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The Emperor of All Maladies: A Biography of…

The Emperor of All Maladies: A Biography of Cancer (2010)

by Siddhartha Mukherjee

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1,797None3,881 (4.33)1 / 177
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Showing 1-5 of 86 (next | show all)
This was a bit of a tough read, not because it was badly written or written in a highly scientific manner obscuring the discussion with wodges of data, but because it stirred up a lot of my issues with cancer and my relationship with it. People who know me know I had cancer, Hodgkin's Lymphoma to be exact and I survived chemotherapy, to see the drugs mentioned, their sources, the fact that people have been treated successfully for this cancer since 1969 came as a bit of a surprise. Seeing the path to the multiple-drug treatment that I went through (AVBD if you want to know) being developed struck me deeply and made me a little twitchy and I had to read several light fiction titles to distract me.

It's an interesting read, the history of cancer, some possible historical examples, some of the personalities involved, particularly from the US, some of the links on the chain that are being discovered and some of the treatments attempted over the years.

I found it compelling, interspersed with tales of his own work and experiences in Oncology, he's familiar with the topic, and does do a sucessful job (in my opinion) of creating a biography of the multifaceted monster that is cancer.

Worth a read. ( )
  wyvernfriend | Apr 10, 2014 |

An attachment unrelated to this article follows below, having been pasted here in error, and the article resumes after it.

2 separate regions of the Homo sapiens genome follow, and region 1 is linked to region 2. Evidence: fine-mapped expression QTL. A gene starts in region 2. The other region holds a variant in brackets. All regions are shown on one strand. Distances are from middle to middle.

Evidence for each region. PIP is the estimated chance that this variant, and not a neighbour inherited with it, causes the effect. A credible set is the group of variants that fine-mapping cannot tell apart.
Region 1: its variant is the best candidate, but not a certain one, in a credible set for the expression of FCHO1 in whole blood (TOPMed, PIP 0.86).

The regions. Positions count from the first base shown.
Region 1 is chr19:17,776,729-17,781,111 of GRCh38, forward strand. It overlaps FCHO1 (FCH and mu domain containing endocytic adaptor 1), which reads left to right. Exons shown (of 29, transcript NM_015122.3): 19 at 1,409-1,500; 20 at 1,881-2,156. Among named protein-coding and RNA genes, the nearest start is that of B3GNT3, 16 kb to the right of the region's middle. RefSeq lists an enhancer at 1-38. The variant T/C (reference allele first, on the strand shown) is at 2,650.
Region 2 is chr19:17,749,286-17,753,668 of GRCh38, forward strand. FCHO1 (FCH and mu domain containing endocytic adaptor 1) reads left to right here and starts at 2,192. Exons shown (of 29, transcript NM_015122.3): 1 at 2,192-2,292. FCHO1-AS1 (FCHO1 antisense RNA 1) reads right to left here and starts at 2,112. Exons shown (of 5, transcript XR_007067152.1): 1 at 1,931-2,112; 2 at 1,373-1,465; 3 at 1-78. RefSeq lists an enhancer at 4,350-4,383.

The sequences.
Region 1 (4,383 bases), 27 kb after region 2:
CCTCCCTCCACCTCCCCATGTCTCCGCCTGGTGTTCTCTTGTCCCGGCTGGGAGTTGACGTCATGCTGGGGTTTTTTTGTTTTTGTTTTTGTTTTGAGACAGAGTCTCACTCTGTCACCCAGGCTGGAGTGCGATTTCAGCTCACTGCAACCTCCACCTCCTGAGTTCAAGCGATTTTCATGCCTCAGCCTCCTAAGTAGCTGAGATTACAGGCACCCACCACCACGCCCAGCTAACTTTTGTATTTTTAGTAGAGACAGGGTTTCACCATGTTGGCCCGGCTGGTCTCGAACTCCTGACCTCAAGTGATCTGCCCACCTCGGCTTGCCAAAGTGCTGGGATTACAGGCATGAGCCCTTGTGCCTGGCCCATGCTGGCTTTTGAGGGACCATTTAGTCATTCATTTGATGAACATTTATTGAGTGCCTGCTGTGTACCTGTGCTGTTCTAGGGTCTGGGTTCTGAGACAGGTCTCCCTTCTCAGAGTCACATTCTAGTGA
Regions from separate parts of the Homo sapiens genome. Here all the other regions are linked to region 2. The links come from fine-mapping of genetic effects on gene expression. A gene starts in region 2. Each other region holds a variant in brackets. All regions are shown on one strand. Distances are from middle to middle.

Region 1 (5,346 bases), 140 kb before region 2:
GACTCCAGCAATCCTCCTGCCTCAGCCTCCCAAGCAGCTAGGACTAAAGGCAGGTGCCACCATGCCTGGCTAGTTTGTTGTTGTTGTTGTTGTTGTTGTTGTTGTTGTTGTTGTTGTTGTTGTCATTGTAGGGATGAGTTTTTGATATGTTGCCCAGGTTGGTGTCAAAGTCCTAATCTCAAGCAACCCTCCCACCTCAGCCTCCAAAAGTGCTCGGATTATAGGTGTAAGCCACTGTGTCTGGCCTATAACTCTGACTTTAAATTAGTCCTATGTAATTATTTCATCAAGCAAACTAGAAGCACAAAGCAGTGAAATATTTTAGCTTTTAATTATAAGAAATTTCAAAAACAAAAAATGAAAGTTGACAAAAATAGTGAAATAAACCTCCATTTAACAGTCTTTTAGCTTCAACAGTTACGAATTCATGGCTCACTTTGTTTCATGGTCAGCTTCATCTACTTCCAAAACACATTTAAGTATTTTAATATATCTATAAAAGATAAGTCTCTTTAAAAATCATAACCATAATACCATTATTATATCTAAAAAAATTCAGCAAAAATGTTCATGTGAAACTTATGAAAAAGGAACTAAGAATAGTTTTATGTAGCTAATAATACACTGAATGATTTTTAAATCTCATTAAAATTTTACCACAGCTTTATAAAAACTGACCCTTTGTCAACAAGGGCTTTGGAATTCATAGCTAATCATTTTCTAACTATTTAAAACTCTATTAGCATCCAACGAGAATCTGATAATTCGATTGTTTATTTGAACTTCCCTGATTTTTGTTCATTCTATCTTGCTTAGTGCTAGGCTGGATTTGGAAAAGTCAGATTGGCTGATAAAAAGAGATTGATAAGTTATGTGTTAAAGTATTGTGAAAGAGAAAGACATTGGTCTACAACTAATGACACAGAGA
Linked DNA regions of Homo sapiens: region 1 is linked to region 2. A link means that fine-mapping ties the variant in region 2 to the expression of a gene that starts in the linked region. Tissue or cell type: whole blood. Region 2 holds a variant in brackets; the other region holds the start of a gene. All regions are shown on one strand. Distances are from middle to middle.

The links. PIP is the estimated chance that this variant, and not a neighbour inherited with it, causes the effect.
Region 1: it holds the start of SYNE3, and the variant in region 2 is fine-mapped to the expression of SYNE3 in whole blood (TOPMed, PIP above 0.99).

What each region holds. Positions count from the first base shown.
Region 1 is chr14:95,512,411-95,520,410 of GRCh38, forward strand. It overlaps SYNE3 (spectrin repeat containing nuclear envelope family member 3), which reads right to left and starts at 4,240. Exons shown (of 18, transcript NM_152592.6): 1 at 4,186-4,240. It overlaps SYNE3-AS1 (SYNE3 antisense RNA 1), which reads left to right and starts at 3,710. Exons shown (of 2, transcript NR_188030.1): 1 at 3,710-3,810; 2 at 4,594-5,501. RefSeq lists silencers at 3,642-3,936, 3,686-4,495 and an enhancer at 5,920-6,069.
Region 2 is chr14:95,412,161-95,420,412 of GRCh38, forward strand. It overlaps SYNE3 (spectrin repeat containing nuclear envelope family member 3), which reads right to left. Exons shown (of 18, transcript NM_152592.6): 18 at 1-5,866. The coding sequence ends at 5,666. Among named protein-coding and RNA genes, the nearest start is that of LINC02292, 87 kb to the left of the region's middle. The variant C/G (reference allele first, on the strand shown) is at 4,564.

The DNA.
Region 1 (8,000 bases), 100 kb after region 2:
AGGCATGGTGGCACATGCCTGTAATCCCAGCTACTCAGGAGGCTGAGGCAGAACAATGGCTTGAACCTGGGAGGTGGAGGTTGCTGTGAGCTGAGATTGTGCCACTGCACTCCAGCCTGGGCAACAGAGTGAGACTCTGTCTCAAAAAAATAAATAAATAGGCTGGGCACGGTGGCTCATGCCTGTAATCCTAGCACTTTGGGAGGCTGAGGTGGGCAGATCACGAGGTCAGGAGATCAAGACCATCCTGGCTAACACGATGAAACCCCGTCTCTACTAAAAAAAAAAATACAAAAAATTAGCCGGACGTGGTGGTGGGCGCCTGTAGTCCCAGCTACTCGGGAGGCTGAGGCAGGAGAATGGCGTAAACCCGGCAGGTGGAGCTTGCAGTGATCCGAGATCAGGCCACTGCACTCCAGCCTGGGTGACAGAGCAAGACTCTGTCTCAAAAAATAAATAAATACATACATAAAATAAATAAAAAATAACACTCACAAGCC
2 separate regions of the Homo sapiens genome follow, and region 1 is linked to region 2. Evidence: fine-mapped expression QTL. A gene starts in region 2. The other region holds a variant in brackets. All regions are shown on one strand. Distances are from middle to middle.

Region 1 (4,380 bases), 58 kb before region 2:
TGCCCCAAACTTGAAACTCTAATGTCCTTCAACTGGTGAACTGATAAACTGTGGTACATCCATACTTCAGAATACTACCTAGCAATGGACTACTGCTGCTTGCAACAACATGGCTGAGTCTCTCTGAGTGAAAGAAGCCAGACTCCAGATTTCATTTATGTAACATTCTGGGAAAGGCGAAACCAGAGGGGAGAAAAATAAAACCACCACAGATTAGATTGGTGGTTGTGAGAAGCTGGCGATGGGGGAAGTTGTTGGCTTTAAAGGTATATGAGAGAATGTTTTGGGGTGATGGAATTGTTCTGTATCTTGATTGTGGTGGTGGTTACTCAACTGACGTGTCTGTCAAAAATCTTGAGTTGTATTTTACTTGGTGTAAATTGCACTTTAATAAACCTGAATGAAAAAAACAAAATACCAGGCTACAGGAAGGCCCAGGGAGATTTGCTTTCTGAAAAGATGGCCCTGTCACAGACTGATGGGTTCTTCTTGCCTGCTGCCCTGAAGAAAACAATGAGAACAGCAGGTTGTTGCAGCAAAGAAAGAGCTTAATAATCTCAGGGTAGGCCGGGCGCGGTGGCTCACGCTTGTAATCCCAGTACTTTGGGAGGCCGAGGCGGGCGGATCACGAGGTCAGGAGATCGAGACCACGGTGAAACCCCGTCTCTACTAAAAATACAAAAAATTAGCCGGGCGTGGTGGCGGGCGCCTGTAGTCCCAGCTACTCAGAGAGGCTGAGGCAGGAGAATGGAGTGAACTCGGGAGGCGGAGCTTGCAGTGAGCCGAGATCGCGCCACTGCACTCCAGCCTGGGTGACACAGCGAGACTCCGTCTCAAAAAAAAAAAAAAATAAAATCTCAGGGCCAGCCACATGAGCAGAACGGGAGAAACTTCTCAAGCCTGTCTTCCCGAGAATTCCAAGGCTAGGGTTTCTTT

coolmama | Apr 8, 2014 |
Absolutely brilliant. ( )
  alienhard | Mar 26, 2014 |

I had been willing to read The Emperor of All Maladies for quite some time, but never got to it before.

At University I follow classes from Biomedical Sciences, so I found it really interesting to read about this. The book is not only about cancer, but mostly about all the different ways scientists en doctors have tried to defeat cancer. Many ways to so have (unfortunately) failed, but it also shows that through more and more research we are coming closer to a better solution.

Personally I liked to see so many things I've heard in college be mentioned in this book. ( )
  Floratina | Jan 23, 2014 |
Phenomenal. Hopeful. ( )
  MelissaZD | Jan 1, 2014 |
Showing 1-5 of 86 (next | show all)
It's time to welcome a new star in the constellation of great doctor-writers. With this fat, enthralling, juicy, scholarly, wonderfully written history of cancer, Siddhartha Mukherjee - a cancer physician and researcher at Columbia University - vaults into that exalted company ...
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Illness is the night-side of life, a more onerous citizenship. Everyone who is born holds dual citizenship, in the kingdom of the well and the kingdom of the sick. Although we all prefer to use only the good passport, sooner or later each of us is obliged, at least for a spell. to identify ourselves as citizens of that other place. --Susan Sontag
To Robert Sandler (1945-1948), and to those who came before and after him.
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(Prologue) On the morning of May 19, 2004, Carla Reed, a thirty-year-old kindergarten teacher from Ipswich, Massachusets, a mother of three young children, woke up in bed with a headache.
In a damp fourteen-by-twenty-foot laboratory in Boston on a December morning in 1947, a man named Sidney Farber waited impatiently for the arrival of a parcel from New York.
In solving a problem of this sort, the grand thing is to be able to reason backwards. That is a very useful accomplishment, and a very easy one, but people do not practice it much.- Sherlock Holmes, in Sir Arthur Conan Doyle's A Study in Scarlet
Physicians of the utmost fame Were called at once; but when they came They answered, as they took their Fees, "There is no Cure for this Disease." - Hilaire Belloc
Its palliation is a daily task, its cure a fervent hope. - William Castle, describing leukemia in 1950
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A magnificently written "biography" of cancer--from its origins to the epic battle to cure, control, and conquer it.

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